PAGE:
When you're in the market to purchase a vehicle, you can expect that there will be consumer protection plans attached to cover the vehicle against certain risks. The two most common plans are Car Insurance and a Motor Warranty. The first is offered by insurance companies and the latter by the vehicle manufacturer, although insurance providers also sell variations of Motor Warranties.
It's easy to assume a Car Insurance policy and a Motor Warranty are the same. While each product is meant to protect you and/or your car and can overlap under certain circumstances, they are actually very different things. This blog article explains what Car Insurance and Motor Warranties cover.
The mechanics of a Car Insurance policy
A Car Insurance policy, for which you pay monthly premiums, is a plan you can take out as soon as you become the owner of a car. It covers repairs under specific conditions, usually when you have been involved in a car accident. Depending on the type of insurance (see below), the policy can also provide financial cover in the event of theft, hijacking or fire.
Most insurance companies offer tailor-made Car Insurance policies of which Comprehensive, Third Party Only, and Third Party, Fire and Theft are the basic options. It's important to consider how each will suit your particular needs and circumstances. Payment terms and claim procedures vary with each company as does the monthly premiums for each type of insurance.
The nuts and bolts of a Motor Warranty
A Motor Warranty is a written promise from the manufacturer or a Car Insurance provider that your car parts will last for the length of time they are supposed to. If a part of your car malfunctions due to no fault of your own, you are entitled to have it repaired or replaced at no extra cost as prescribed by your warranty.
According to the AA, most new vehicles come with some kind of warranty that expires after a certain date or after a specific mileage has been reached. Common parts that fall under the warranty are the engine, gearbox, electric components, fuel system, audio system, and sensors. A Motor Warranty excludes general wear and tear items and damage as a result of negligence.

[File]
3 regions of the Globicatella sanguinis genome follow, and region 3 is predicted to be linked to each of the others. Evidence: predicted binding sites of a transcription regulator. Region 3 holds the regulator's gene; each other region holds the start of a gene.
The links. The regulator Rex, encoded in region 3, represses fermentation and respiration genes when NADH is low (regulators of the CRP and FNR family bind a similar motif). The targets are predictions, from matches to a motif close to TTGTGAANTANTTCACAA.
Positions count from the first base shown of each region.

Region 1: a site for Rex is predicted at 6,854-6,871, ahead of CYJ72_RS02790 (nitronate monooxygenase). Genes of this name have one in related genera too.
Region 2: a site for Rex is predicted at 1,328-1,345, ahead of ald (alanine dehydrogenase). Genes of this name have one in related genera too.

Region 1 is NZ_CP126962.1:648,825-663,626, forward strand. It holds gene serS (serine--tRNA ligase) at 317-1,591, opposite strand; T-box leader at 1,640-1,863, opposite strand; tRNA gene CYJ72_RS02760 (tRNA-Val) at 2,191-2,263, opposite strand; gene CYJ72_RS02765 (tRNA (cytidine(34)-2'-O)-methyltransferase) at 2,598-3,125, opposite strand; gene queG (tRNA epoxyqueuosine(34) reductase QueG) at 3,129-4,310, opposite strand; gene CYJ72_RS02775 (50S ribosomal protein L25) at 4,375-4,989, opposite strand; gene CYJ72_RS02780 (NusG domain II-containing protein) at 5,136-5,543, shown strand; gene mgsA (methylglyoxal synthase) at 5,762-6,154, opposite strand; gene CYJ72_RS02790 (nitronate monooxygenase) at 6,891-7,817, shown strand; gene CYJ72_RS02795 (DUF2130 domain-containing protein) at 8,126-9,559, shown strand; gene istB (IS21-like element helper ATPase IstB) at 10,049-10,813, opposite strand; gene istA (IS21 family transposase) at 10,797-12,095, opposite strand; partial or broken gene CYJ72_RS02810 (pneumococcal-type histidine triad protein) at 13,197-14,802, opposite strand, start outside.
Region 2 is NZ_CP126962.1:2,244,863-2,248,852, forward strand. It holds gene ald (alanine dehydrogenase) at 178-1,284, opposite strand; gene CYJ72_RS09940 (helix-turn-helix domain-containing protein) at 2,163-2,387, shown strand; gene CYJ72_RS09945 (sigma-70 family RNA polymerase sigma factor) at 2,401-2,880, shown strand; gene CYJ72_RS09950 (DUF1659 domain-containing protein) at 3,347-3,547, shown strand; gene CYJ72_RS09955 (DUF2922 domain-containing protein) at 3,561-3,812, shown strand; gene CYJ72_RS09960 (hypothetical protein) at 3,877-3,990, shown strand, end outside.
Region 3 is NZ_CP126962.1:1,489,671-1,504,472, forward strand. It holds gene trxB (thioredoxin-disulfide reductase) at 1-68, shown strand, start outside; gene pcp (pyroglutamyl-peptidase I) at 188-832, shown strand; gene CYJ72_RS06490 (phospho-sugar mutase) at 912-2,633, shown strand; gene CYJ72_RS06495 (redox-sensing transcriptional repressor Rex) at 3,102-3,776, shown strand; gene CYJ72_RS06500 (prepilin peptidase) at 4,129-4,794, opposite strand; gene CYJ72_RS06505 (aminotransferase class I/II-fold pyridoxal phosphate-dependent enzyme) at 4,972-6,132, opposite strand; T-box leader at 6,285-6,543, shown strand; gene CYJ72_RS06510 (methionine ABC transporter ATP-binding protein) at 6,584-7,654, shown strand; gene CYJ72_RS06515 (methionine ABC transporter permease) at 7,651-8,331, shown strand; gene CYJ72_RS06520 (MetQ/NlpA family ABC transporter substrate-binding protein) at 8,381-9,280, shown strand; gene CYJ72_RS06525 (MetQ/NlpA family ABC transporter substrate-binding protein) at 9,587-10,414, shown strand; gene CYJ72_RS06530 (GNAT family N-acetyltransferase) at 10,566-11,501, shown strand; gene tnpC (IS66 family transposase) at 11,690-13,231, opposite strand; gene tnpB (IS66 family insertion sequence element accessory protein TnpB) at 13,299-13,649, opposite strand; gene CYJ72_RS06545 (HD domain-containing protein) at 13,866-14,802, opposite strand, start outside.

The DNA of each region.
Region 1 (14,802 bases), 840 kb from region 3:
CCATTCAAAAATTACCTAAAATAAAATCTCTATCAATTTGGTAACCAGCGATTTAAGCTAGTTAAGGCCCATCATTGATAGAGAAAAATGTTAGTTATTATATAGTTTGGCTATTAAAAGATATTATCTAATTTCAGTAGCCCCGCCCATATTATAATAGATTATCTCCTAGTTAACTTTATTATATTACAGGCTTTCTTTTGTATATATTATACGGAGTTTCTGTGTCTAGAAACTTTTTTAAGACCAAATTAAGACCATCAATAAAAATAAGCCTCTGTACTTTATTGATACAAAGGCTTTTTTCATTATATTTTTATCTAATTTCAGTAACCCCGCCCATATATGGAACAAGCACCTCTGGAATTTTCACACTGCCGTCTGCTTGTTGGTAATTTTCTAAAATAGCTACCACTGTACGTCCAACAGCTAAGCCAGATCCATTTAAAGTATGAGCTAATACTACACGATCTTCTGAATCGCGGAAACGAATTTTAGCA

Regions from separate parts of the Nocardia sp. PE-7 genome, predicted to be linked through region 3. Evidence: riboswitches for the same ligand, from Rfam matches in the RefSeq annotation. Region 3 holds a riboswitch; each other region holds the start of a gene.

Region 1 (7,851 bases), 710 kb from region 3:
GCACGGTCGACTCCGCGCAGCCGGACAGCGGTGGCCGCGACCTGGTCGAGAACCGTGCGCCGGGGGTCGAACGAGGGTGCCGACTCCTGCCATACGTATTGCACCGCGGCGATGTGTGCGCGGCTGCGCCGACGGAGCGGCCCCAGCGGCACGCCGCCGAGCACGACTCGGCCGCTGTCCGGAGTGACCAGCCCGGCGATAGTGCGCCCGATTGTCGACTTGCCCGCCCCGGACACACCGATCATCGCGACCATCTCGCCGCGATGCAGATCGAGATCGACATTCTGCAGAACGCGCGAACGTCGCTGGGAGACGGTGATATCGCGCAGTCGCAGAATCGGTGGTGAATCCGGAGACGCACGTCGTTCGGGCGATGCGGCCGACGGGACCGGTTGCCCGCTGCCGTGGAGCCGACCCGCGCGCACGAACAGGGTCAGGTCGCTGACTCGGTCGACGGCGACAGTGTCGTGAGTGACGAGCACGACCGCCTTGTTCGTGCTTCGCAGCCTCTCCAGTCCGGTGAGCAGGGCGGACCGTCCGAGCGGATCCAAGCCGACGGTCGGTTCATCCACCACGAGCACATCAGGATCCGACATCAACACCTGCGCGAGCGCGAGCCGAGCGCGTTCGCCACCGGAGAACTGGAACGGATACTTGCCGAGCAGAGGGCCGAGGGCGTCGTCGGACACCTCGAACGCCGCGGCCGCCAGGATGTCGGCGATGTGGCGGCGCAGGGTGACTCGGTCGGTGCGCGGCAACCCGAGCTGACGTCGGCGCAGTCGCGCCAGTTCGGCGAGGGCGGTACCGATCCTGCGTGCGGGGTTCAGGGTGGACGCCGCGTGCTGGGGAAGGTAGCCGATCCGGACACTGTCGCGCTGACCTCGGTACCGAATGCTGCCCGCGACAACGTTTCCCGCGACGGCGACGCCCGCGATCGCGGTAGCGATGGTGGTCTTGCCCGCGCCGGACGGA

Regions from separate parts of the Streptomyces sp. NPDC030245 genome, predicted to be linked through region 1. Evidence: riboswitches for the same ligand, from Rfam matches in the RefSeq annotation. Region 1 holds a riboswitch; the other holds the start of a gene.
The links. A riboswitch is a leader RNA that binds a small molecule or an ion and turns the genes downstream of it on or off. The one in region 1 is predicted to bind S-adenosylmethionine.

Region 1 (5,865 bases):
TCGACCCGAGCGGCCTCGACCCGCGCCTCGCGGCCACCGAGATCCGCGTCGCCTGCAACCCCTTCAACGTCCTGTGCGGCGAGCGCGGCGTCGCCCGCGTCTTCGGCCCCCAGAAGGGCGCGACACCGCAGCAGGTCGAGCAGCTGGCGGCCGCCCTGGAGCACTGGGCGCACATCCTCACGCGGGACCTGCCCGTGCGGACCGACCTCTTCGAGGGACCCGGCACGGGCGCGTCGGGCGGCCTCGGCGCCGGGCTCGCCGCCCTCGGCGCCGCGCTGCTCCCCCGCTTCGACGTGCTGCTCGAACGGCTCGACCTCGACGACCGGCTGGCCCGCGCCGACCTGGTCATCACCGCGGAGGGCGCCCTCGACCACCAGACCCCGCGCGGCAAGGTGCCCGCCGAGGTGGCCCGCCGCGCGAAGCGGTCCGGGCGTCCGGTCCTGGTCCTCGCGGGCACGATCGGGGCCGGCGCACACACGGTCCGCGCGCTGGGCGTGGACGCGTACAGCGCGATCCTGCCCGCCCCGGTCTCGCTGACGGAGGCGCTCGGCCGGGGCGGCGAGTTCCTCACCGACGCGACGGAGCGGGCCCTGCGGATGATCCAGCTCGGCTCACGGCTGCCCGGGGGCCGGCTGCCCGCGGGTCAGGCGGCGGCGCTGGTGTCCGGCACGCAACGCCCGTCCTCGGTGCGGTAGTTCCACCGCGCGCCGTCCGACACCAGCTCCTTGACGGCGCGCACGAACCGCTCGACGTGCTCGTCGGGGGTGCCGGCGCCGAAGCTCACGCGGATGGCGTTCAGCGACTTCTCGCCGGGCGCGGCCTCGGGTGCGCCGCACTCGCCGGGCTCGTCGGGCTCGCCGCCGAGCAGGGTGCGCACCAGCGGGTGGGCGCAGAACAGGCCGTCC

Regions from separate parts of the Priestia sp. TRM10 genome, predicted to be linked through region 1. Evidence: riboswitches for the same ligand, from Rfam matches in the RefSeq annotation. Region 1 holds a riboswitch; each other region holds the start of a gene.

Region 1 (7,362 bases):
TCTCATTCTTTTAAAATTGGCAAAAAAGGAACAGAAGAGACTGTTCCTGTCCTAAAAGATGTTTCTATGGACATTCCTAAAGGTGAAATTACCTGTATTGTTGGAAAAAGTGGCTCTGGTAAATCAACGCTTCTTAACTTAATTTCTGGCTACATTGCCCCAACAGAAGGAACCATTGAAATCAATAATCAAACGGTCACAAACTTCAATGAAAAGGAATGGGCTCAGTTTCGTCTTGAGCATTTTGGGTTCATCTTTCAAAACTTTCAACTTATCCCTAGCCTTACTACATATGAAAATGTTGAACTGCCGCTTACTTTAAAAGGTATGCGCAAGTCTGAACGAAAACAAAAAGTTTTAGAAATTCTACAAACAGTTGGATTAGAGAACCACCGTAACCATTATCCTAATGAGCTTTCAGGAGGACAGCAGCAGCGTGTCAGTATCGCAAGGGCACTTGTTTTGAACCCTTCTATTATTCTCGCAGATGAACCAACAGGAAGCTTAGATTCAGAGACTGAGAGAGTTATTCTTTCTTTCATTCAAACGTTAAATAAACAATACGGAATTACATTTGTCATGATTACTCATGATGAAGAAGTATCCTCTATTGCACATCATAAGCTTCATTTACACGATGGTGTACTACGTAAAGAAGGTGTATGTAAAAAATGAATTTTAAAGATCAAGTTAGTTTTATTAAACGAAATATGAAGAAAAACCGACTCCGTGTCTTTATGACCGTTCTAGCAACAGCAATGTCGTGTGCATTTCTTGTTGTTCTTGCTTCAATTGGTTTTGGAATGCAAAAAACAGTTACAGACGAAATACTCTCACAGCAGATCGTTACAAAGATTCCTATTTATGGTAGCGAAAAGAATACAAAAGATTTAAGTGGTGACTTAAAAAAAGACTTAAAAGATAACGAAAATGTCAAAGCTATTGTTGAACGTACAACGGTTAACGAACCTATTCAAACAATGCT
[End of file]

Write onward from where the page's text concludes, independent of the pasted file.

What is the difference between Car Insurance and a Motor Warranty?
A Motor Warranty is not the same as Car Insurance purely because the former gives special importance to the liability of the manufacturer in ensuring the good condition of your car. Thus, if factory faults or defects cause a mechanical breakdown, the manufacturer or insurance company's warranty entitles you to replacements or repairs under that warranty plan.
If you are at fault for the damage to someone else's car, Car Insurance will provide protection against financial losses suffered. If your car is damaged as a result of an accident, theft or natural disaster, a Comprehensive Car Insurance policy will help pay for expenses related to repair and/ or replacement.
Should you have both?
While the manufacturer's warranty usually comes standard on a new vehicle and expires after a certain number of years, you can let Car Insurance and an Extended Warranty/Pre-Owned Warranty supplement one another. For example, if your brakes fail and you crash into the back of another vehicle, the warranty would cover the brakes and insurance may take care of the damage, provided you have the necessary cover.
Do note that no policies and warranties are created equal so it's best to check with your insurance company or car dealership, or compare quotes to find the best deal.
DISCLAIMER: This article is provided for informational purposes only and should not be construed as advice. Hippo.co.za cannot be held liable for loss and damages that arise as a result of this article.